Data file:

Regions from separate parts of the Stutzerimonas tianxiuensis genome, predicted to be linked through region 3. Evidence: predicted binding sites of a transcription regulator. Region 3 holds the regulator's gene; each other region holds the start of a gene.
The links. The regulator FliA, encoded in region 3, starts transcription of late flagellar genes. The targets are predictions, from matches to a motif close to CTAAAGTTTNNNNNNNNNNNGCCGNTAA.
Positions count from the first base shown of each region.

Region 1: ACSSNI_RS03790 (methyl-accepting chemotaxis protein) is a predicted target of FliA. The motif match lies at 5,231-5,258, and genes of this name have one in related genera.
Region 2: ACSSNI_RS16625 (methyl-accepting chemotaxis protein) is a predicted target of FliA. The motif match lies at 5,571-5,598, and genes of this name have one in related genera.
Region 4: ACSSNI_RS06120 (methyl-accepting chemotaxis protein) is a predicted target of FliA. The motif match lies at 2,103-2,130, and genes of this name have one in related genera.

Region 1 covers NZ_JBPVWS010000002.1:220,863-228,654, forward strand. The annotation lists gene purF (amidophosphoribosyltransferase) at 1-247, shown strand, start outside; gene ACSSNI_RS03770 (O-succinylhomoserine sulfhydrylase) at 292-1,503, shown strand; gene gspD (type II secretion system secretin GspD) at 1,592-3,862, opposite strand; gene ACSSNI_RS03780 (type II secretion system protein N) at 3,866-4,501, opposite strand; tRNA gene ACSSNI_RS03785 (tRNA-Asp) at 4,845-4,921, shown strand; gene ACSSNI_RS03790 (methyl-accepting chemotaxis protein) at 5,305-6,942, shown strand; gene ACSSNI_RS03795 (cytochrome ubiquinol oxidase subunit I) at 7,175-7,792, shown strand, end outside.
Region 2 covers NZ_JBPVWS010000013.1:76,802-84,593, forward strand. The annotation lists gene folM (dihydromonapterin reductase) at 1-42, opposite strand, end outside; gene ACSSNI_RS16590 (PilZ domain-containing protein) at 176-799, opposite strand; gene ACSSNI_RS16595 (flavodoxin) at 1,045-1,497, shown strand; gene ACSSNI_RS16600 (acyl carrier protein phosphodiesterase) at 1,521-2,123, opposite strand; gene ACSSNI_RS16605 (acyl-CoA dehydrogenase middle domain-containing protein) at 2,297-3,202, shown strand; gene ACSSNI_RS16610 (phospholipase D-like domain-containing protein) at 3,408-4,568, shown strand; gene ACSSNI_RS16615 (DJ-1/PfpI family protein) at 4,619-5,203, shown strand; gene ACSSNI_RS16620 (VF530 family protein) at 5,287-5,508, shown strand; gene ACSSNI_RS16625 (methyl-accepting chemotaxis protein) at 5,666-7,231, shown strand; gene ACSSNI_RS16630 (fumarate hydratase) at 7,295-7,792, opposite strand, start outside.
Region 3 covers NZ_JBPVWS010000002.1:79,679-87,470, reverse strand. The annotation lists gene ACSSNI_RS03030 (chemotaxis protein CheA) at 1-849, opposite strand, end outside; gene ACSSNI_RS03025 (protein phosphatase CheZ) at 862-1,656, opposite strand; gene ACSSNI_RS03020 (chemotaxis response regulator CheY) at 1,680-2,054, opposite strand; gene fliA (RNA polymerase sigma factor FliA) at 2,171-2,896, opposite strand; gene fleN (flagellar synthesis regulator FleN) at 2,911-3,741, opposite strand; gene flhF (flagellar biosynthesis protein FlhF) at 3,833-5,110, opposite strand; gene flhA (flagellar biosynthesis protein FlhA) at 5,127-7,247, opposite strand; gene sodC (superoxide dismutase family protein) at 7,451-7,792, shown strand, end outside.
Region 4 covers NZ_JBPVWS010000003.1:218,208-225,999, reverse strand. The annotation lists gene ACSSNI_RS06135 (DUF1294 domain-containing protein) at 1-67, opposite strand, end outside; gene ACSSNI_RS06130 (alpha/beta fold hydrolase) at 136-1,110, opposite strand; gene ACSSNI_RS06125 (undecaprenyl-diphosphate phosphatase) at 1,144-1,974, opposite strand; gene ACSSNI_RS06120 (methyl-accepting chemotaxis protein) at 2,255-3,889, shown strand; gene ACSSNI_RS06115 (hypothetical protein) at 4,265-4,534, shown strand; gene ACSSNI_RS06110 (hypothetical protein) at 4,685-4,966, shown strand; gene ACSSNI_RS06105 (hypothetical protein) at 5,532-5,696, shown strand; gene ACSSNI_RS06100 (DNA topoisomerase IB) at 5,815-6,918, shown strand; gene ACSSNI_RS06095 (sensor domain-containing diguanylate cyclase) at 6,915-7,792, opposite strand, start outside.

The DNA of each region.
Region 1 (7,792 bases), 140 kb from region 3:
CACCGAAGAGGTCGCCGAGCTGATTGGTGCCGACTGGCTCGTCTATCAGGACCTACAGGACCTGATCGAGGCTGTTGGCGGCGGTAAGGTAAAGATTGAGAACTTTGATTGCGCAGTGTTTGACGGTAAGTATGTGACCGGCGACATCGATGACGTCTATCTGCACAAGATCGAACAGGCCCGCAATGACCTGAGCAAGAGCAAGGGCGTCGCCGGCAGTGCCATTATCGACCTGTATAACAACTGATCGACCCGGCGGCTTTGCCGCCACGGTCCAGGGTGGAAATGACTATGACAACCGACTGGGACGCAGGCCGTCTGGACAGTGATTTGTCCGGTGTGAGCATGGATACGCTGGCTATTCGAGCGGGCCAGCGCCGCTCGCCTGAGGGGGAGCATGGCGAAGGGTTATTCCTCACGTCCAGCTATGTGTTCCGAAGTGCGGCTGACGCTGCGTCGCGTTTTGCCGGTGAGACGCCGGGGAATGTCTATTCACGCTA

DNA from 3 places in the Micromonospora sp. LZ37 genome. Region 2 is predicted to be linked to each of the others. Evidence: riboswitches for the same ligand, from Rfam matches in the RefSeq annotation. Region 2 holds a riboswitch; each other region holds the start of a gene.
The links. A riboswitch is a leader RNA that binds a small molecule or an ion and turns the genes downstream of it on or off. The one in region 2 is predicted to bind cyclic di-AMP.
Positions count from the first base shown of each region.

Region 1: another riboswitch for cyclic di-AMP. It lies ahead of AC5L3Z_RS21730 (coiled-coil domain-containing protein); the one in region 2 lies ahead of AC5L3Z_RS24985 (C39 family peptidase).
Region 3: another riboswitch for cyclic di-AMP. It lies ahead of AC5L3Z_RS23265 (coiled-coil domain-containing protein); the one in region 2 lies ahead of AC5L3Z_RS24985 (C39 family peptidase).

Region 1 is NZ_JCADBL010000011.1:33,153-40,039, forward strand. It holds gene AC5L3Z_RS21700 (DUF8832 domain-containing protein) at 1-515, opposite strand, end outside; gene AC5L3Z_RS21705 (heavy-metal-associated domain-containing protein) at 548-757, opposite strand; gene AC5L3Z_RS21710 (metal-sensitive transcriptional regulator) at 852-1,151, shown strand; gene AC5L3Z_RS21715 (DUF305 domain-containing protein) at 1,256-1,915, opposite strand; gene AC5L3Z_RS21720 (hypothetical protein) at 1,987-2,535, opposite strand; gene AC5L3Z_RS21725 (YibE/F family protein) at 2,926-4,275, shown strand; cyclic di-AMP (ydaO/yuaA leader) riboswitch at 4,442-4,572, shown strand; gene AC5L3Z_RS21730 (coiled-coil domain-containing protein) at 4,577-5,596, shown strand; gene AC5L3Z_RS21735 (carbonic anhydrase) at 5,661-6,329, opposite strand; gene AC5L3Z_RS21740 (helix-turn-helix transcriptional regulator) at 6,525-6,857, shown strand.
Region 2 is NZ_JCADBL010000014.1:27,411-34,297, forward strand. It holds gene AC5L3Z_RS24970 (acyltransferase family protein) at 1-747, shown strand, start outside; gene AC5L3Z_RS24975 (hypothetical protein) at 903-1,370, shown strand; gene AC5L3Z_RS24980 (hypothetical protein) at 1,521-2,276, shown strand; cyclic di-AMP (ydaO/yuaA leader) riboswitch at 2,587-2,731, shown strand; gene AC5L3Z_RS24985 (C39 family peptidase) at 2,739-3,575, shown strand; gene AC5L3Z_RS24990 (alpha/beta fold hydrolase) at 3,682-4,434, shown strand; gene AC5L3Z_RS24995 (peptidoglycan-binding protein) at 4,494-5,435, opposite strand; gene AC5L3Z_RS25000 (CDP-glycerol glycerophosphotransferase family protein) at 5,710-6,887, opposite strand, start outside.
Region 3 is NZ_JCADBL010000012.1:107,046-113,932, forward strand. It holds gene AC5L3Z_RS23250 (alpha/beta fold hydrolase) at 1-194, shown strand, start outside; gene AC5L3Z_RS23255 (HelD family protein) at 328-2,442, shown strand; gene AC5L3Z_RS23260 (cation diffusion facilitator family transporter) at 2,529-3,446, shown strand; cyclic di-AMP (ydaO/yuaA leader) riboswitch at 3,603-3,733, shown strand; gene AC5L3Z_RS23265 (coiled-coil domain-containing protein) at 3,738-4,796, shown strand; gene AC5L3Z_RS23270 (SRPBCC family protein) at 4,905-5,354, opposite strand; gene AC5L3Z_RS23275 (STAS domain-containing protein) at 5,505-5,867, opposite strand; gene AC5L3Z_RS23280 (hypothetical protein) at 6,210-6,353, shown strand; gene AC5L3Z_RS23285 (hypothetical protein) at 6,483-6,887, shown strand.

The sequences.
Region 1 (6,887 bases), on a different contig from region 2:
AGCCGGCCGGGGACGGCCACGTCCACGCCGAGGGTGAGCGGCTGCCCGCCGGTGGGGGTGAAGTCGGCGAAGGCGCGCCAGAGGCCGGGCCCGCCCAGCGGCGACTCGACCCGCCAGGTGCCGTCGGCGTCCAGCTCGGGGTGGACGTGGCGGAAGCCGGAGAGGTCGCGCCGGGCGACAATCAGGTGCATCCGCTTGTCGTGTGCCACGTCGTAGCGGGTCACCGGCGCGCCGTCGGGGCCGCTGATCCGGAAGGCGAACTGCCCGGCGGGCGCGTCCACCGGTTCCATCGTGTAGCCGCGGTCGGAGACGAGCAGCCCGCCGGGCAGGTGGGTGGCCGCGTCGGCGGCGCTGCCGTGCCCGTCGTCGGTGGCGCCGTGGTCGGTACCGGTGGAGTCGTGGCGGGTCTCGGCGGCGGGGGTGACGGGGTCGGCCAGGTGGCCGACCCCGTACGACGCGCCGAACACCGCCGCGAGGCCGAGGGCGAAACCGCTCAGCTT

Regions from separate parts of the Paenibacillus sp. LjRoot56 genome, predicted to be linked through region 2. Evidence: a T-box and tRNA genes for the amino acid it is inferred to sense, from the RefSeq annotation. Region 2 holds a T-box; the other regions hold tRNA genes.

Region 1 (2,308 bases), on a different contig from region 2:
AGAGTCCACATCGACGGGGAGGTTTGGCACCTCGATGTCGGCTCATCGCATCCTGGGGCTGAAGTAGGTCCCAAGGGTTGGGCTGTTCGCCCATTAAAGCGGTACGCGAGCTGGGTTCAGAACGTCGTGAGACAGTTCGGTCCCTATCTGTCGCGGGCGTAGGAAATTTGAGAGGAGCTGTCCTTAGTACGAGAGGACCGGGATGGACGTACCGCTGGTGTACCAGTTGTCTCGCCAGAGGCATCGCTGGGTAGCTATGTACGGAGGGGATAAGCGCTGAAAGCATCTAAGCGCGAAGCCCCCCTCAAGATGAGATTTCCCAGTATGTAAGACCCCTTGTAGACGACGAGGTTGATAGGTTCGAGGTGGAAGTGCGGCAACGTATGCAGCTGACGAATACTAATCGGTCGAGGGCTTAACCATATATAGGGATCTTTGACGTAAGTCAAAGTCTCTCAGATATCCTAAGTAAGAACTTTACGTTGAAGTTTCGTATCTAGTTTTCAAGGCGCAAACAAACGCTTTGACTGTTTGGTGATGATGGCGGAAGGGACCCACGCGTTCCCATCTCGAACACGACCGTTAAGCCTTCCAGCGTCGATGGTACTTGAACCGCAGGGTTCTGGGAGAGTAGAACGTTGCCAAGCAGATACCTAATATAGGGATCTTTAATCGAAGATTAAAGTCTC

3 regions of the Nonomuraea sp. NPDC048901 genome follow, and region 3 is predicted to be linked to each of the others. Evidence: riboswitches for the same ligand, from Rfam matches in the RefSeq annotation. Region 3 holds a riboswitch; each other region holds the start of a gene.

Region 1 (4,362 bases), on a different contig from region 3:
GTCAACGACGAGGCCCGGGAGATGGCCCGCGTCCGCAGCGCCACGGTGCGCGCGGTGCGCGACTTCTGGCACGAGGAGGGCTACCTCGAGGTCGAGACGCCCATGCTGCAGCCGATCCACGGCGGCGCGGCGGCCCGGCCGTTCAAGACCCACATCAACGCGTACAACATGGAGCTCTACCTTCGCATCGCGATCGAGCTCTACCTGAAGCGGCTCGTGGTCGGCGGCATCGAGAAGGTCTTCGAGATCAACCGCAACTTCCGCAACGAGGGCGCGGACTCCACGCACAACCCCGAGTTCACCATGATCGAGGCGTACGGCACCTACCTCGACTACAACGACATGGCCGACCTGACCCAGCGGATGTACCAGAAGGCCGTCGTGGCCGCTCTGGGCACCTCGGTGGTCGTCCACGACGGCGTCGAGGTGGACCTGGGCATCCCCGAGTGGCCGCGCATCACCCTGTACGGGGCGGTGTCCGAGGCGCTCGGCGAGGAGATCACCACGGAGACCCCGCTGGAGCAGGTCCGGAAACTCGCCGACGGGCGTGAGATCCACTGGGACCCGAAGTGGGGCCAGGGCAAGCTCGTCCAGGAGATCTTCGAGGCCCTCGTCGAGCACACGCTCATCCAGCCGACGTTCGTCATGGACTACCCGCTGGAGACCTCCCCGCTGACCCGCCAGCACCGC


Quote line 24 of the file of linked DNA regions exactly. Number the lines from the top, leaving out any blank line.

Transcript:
AGCCGGCCGGGGACGGCCACGTCCACGCCGAGGGTGAGCGGCTGCCCGCCGGTGGGGGTGAAGTCGGCGAAGGCGCGCCAGAGGCCGGGCCCGCCCAGCGGCGACTCGACCCGCCAGGTGCCGTCGGCGTCCAGCTCGGGGTGGACGTGGCGGAAGCCGGAGAGGTCGCGCCGGGCGACAATCAGGTGCATCCGCTTGTCGTGTGCCACGTCGTAGCGGGTCACCGGCGCGCCGTCGGGGCCGCTGATCCGGAAGGCGAACTGCCCGGCGGGCGCGTCCACCGGTTCCATCGTGTAGCCGCGGTCGGAGACGAGCAGCCCGCCGGGCAGGTGGGTGGCCGCGTCGGCGGCGCTGCCGTGCCCGTCGTCGGTGGCGCCGTGGTCGGTACCGGTGGAGTCGTGGCGGGTCTCGGCGGCGGGGGTGACGGGGTCGGCCAGGTGGCCGACCCCGTACGACGCGCCGAACACCGCCGCGAGGCCGAGGGCGAAACCGCTCAGCTT